NTSB's Final Words
Tampa Skyscraper Crash...
Released Monday, the NTSB's factual narrative on the January 5 teen / skyscraper crash in Tampa, which brought front-and-center the specter of GA terrorism and precipitated a list of non-mandatory recommendations from the FAA to flight schools, adds a little more to the story than what we previously knew. The 15-year-old student pilot who alone took a flight school's Cessna 172 aloft and crashed it into the Bank of America building in downtown Tampa first flew through MacDill Air Force Base airspace, this we knew. What we didn't know was that while inside that airspace the boy also flew within "a few feet" of the control tower. The NTSB now says Charles Bishop buzzed three base hangars, flew by the tower and then flew 75 to 100 feet above two loaded tanker planes. A Coast Guard helicopter tried to get Bishop to land, but was unsuccessful. Bishop then turned toward Tampa where he crashed a few minutes later in an apparent suicide. In spite of much speculation about Bishopís motives, including theories of terrorism, the NTSB did not find any evidence to support his claims that the crash was an act of terrorism. Further speculation about the possible role of a prescription acne medication, which listed "suicidal ideation, suicide attempts and suicide" in its warnings section, was not supported by the report's medical and pathological section, which states, "the examination revealed no Ethanol or drugs detected in the blood."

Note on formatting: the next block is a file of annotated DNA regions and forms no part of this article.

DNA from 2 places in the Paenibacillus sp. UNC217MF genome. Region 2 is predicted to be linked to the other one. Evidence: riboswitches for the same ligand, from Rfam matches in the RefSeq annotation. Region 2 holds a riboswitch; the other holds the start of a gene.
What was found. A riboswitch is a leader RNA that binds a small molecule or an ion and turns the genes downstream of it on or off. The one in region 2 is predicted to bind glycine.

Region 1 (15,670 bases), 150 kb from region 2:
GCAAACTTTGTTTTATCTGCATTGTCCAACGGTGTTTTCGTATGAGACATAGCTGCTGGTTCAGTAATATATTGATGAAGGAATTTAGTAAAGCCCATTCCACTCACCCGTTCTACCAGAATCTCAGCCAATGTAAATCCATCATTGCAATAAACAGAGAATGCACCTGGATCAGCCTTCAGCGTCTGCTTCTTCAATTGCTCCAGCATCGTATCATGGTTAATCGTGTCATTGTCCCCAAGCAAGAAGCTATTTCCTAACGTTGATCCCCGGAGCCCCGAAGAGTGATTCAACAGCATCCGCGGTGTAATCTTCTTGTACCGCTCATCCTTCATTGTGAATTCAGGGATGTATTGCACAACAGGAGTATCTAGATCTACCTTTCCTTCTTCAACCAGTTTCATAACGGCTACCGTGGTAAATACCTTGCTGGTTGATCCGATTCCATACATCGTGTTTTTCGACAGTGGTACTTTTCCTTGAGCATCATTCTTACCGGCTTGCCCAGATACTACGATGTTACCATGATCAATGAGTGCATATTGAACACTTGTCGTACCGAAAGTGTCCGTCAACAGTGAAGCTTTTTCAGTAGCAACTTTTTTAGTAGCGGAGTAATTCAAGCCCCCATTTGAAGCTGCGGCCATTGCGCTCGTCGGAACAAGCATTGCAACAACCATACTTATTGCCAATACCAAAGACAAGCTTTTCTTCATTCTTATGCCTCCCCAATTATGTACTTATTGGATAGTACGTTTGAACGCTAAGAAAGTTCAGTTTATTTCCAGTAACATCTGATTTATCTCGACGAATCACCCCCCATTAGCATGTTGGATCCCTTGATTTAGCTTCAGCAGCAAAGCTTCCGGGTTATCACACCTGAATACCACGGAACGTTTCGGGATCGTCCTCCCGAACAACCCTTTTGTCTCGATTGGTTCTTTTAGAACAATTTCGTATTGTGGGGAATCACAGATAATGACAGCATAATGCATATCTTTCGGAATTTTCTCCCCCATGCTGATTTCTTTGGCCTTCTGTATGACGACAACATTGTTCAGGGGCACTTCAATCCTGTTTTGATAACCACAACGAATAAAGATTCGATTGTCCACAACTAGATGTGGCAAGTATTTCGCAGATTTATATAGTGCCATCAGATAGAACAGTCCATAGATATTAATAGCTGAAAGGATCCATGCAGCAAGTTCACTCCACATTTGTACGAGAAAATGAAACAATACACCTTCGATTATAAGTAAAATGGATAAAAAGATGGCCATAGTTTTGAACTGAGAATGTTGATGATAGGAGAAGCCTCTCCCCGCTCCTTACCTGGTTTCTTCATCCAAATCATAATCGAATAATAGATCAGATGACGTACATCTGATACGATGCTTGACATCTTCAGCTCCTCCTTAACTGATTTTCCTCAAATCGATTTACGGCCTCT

...Maintenance, Approvals, And Alaska Airlines Crash
Itís not quite final yet, but the NTSB is working on a draft report that casts blame on flawed maintenance practices permitted by the FAA for the January 2000 crash of Alaska Airlines Flight 261. All 88 on board were killed when the plane plunged into the sea near Point Mugu, Calif. Specifically, The Seattle Times says the NTSB cites "insufficient lubrication" as causing the jackscrew mechanism -- part of the aircraft's stabilizer assembly -- to fail. FAA officials previously testified that they could not provide an account of how the part was approved, nor could they provide records of the process that approved it. However, the FAA had given approval for the airline to reduce the frequency of lubrication of the jackscrew, while also increasing the period between inspections. The report also accuses Alaska Airlines of having serious flaws in its maintenance operations, but the NTSB says that design flaws in the MD-80 were also a factor. The ruling could lead to mandated modifications of the MD-80, as well as the 717. Flight 261 crashed January 31, 2000, off the southern California coast. The flight was en route from Puerto Vallarta, Mexico, to San Francisco and Seattle.